The current “Northeast Pacific Pink and Chum Salmon Workshop” originated from an organizational meeting held in Juneau, Alaska, in 1962. The need for a workshop emerged because of concerns over the status of pink salmon stocks in the northeast Pacific and conclusions drawn from two special conferences called by the Governors of Alaska and Washington in the early 1960s. An organizational meeting for the workshop, held in Juneau in 1962, had the stated objective: to promote communication among professional scientists involved with pink salmon research and management in the Pacific northwest, British Columbia, and Alaska. The steering committee that organized the workshop included Don Bevan as Chairman and members Gil Holland, Ted Merrell, Wally Noerenberg, Bill Sheridan, and Bill McNeil.
The second workshop, in 1964, laid the groundwork for future workshops and occurred during a period of intensive research on pink salmon. The primary objective of that workshop was to promote communication among professional fishery biologists. The secondary objectives of that workshop were: to provide information to assist in forecasting problems 5, 10 and 20 years hence; to determine priorities for investment of research resources; to develop a balance between basic and applied research; and to integrate salmon research with research in related areas. A priority of the 1964 workshop was to define and list important research needs for conducting pink salmon fisheries.
Although the early workshops focused on pink salmon, chum salmon were included in some of the discussions because of similarities in the life cycles of the two species. At the 1968 workshop some participants indicated that chum salmon should be explicitly included in the workshop. Papers on chum salmon were presented in 1970 and 1972, and the name of the workshop was officially changed in 1974 to the Northeast Pacific Pink and Chum Salmon Workshop.
From 1962 to 1968 the workshops were held every even year in Alaska. In 1970, British Columbia hosted the workshop in Prince Rupert. Between 1970 and 1980, Alaska and British Columbia alternated hosting the workshops. Beginning in 1983, the workshop was rescheduled to “odd” years to reduce scheduling conflicts with other fisheries meetings occurring in even years. Additionally, in 1983, Washington entered the rotation as a host site for the workshop, along with Alaska and British Columbia.
Personnel from government agencies were the main participants at the early workshops, but that quickly expanded to include individuals from academic institutions, private organizations, international commissions, tribal groups, and the fish processing industry. Another positive change in the workshops that has occurred is the increasing participation of Russian and Japanese researchers, who often face similar challenges in understanding and managing their pink and chum salmon stocks. It was evident from papers presented at the 2001 workshop, that research on pink and chum salmon is becoming more interdisciplinary, drawing on methods and analyses developed in fields as diverse as oceanography, climatology, ecology, physiology, and genetics. The need for more comprehensive investigative approaches will continue to grow with the challenges confronting pink and chum salmon populations.
Another characteristic of the workshops is that they are intended to facilitate the rapid exchange of findings and ideas related to on-going work. The workshop brings together biologists, managers, researchers and others in an informal setting to explore innovative research and management approaches and expand our knowledge of the biology of pink and chum salmon populations. To expedite the exchange of current information, and not preclude participants from publishing their work in formal fisheries journals, papers in the workshop proceedings are not peer reviewed. References to material presented in the published proceedings must be approved by the author(s) and cited as personal communication. It is hoped that this workshop and future workshops will continue to provide an excellent forum for advancing our knowledge of pink and chum salmon populations and management techniques.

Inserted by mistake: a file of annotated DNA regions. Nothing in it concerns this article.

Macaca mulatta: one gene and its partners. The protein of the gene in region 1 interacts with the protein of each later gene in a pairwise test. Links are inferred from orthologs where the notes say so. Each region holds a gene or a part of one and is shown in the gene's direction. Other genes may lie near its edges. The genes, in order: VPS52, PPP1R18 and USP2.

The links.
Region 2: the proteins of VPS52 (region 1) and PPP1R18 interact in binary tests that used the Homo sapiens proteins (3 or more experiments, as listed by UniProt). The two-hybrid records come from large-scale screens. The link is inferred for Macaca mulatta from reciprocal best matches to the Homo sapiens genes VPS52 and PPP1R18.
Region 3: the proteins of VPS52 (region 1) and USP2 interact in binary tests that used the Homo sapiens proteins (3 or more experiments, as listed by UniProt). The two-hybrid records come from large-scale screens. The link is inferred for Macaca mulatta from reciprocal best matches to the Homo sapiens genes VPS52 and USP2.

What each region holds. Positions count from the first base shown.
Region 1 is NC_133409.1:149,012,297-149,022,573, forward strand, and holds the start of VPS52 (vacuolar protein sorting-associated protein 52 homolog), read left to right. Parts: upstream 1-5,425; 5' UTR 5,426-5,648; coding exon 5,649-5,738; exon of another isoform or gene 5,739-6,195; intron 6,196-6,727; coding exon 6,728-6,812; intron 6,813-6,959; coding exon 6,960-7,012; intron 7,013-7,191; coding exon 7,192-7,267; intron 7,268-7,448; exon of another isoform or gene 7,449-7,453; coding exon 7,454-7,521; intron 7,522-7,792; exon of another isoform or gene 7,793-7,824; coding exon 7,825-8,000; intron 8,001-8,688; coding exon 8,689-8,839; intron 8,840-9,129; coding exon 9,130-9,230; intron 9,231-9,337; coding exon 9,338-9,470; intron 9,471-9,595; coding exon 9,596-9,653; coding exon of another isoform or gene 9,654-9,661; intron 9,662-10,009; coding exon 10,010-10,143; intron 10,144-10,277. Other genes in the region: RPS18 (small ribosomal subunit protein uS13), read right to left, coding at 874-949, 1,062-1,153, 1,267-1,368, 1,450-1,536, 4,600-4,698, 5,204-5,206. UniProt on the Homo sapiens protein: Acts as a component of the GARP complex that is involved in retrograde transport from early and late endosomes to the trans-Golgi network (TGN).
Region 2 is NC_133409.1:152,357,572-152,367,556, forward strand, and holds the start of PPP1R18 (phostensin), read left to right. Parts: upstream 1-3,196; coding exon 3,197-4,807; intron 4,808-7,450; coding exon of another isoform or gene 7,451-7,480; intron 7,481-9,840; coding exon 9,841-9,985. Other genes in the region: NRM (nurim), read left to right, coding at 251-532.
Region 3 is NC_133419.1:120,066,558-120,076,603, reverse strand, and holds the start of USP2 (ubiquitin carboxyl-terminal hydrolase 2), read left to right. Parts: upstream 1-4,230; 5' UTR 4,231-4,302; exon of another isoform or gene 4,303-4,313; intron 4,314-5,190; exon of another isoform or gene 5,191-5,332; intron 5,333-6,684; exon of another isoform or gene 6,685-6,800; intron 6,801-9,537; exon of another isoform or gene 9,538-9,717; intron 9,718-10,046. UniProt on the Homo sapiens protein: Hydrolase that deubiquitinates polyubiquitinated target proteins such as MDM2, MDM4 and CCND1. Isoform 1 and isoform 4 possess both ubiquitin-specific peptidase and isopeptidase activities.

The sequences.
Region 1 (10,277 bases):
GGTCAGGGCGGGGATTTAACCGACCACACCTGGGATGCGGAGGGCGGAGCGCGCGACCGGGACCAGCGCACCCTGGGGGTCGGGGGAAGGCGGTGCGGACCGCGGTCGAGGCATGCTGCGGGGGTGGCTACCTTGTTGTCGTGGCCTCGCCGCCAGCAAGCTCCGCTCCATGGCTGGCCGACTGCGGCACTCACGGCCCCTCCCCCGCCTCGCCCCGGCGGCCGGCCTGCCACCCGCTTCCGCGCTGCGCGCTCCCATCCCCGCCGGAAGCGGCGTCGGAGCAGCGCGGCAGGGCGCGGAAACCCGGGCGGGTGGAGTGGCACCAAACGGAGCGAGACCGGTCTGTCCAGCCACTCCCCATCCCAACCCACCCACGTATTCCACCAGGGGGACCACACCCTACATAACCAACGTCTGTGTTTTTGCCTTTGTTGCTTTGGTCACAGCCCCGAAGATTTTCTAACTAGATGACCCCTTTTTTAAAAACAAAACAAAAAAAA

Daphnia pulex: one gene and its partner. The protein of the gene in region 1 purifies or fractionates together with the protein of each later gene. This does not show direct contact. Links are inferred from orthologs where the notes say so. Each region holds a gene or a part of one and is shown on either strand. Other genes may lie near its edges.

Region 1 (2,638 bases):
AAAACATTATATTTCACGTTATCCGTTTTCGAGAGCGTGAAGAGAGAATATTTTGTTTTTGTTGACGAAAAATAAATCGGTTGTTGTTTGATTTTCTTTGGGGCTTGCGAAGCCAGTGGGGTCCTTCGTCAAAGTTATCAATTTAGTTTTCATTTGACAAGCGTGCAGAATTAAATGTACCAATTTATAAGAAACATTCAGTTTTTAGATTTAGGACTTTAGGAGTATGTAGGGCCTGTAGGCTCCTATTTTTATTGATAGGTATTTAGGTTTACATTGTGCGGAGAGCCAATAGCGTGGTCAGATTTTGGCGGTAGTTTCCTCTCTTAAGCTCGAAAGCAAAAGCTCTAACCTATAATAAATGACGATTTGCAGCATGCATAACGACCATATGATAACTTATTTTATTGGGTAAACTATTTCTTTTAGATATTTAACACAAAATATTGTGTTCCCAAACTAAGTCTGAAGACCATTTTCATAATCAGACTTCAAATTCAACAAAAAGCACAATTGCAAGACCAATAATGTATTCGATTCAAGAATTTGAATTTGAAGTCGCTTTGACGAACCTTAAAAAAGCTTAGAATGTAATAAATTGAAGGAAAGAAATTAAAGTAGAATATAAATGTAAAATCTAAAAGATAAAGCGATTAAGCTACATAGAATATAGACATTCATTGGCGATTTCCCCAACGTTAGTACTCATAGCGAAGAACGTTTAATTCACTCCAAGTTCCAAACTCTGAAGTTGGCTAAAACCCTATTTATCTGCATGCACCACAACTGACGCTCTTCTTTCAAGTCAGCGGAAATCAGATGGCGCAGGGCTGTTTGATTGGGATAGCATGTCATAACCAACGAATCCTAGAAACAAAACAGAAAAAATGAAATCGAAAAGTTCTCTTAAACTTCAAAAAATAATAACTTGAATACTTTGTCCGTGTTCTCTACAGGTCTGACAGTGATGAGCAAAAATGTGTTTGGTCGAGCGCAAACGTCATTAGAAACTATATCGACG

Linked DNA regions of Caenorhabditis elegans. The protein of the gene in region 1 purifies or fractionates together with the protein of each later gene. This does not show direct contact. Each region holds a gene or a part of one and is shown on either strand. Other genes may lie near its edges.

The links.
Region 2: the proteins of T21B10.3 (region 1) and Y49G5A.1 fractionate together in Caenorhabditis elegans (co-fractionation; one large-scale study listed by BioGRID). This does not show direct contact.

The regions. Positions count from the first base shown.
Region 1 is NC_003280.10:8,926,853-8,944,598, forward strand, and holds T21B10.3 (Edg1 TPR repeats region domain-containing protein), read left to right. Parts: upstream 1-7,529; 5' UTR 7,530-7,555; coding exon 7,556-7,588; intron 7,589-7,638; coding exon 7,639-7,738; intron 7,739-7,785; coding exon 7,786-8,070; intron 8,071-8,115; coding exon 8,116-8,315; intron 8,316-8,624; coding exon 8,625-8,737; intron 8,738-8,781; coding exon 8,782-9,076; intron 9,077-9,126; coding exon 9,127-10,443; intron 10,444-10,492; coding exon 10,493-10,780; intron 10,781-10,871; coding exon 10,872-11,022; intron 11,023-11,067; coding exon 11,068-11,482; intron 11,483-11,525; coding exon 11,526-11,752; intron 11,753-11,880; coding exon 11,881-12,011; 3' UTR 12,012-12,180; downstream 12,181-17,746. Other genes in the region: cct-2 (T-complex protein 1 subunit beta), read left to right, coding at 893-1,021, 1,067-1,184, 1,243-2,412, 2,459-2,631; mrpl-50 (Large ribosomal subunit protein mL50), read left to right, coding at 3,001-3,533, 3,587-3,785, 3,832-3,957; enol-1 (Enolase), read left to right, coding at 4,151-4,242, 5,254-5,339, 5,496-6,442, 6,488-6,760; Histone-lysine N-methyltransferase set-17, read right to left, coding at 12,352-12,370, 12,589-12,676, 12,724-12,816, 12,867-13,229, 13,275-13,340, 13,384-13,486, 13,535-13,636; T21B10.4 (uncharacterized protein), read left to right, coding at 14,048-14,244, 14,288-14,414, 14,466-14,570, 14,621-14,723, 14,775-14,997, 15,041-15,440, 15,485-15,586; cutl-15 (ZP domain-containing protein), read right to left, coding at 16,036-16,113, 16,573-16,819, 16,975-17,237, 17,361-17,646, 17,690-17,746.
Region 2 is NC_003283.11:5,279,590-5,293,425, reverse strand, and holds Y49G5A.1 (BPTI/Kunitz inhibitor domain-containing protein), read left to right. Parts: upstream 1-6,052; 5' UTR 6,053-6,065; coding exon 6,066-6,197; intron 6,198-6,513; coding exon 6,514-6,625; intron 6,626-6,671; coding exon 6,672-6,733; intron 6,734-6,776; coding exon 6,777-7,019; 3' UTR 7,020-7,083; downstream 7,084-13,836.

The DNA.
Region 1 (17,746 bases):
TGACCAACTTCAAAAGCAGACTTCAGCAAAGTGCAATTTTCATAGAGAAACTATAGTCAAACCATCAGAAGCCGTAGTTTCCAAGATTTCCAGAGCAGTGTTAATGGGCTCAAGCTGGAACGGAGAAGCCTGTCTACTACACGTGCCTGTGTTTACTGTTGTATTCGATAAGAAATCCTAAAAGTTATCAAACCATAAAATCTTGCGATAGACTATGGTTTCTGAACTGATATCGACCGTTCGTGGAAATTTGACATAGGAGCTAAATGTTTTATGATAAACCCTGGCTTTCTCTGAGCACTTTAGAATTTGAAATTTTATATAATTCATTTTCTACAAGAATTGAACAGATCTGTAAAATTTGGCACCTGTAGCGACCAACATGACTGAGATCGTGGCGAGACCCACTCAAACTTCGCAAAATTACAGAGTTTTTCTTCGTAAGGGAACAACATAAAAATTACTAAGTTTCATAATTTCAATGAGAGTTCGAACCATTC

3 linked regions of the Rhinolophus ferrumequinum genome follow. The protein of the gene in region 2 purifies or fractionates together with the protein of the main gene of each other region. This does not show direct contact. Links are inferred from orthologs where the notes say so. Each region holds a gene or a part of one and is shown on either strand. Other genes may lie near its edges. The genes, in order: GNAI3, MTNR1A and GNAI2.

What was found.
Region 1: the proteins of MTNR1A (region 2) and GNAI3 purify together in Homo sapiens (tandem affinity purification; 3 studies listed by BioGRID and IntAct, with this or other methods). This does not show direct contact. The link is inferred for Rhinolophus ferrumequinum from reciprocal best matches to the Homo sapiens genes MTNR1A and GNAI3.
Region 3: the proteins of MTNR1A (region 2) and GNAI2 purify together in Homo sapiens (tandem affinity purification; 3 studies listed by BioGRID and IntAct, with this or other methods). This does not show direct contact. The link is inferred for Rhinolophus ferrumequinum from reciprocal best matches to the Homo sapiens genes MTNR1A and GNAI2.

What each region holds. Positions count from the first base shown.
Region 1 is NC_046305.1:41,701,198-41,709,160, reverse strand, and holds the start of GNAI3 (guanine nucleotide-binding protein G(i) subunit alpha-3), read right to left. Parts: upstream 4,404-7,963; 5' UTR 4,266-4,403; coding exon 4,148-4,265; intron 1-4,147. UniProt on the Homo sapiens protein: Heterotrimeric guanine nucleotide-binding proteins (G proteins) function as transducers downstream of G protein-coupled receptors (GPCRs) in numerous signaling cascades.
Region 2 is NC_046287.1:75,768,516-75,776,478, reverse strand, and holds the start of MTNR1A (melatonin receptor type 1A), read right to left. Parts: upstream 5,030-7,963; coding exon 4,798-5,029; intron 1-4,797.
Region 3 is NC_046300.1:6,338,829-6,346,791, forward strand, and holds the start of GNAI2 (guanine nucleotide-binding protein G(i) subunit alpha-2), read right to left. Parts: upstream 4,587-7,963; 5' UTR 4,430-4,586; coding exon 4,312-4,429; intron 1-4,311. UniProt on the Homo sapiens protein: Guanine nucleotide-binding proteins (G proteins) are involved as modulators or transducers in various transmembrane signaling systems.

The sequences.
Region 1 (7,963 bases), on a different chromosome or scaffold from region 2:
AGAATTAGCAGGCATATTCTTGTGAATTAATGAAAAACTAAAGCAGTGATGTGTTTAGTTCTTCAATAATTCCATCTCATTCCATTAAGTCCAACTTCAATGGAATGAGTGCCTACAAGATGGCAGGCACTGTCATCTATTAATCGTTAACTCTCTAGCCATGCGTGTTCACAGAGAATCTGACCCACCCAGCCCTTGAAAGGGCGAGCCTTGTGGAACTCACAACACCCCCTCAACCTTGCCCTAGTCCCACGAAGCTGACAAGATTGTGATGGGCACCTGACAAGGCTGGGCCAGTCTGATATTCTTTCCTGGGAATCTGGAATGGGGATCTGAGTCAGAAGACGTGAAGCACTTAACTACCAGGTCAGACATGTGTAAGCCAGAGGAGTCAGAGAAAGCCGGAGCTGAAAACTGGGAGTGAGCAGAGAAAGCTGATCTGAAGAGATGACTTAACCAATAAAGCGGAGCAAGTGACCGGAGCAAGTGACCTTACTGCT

List of Acronyms
|ADFG||Alaska Department of Fish and Game|
|BCF||Bureau of Commercial Fisheries (U.S.)|
|CDFO||Fisheries and Oceans Canada|
|CDE||Canada Department of Environment|
|DIPAC||Douglas Island Pink and Chum, Inc.|
|FRI||Fisheries Research Institute|
|NMFS||National Marine Fisheries Service|
|NWIFC||Northwest Indian Fisheries Commission|
|PSC||Pacific Salmon Commission|
|UA-Fairbanks||University of Alaska-Fairbanks|
|UW||University of Washington|
|WDFW||Washington Department of Fish and Wildlife|
|1962||Juneau, AK||T. Merrell||BCF|
|1964||Juneau, AK||D. Bevan||FRI|
|1966||Ketchikan, AK||C. Meacham||ADFG|
|1968||Juneau, AK||T. Merrell||BCF|
|1970||Prince Rupert, BC||A. Hartt||FRI|
|1972||Sitka, AK||R. Roys||ADFG|
|1974||Vancouver, BC||T. Bird||CDE|
|1976||Juneau, AK||J. Helle, K. Koski||NMFS|
|1978||Parksville, BC||J. Mason||FMS|
|1980||Sitka, AK||A. Kingsbury||ADFG|
|1983||Orcas Island, WA||K. Fresh, S. Schroeder||WDFW|
|1985||Harrison Hot Springs, BC||B. Shepherd||CDFO|
|1987||Anchorage, AK||P. Mundy, K. Tarbox||ADFG|
|1989||Port Ludlow, WA||D. Phinney||WDFW|
|1991||Parksville, BC||D. Bailey, J. Woodey||CDFO, PSC|
|1993||Juneau, AK||B. Smoker||UA-Fairbanks|
|1995||Bellingham, WA||G. Graves, H. Fuss||NWIFC, WDFW|
|1997||Parksville, BC||P. Ryall||CDFO|
|1999||Juneau, AK||S. Hawkins||NMFS|
|2001||Seattle, WA||J. Hard, O. Johnson, K. Myers||NMFS, UW|
|2003||Victoria, BC||B. White, G. Bonnell||PSC, CDFO|
|2005||Ketchikan, AK||S. Heinl, R. Focht,
|ADFG, DIPAC, NMFS|
|2008||Bellingham, WA||O. Johnson, K. Neely, L. Weitkamp,
J. Hard, K. Adicks
|NMFS, WDFW, UW, NWIFC|
|2010||Nanaimo, BC||J. Candy. M. Trudel||CDFO|
|2012||Juneau, AK||J. Orsi, E. Fergusson, S. Heinl||NMFS, ADFG|
|2015||Vancouver, BC||K. Neely, J. Hard||NMFS, AFS- WA/BC Chapter|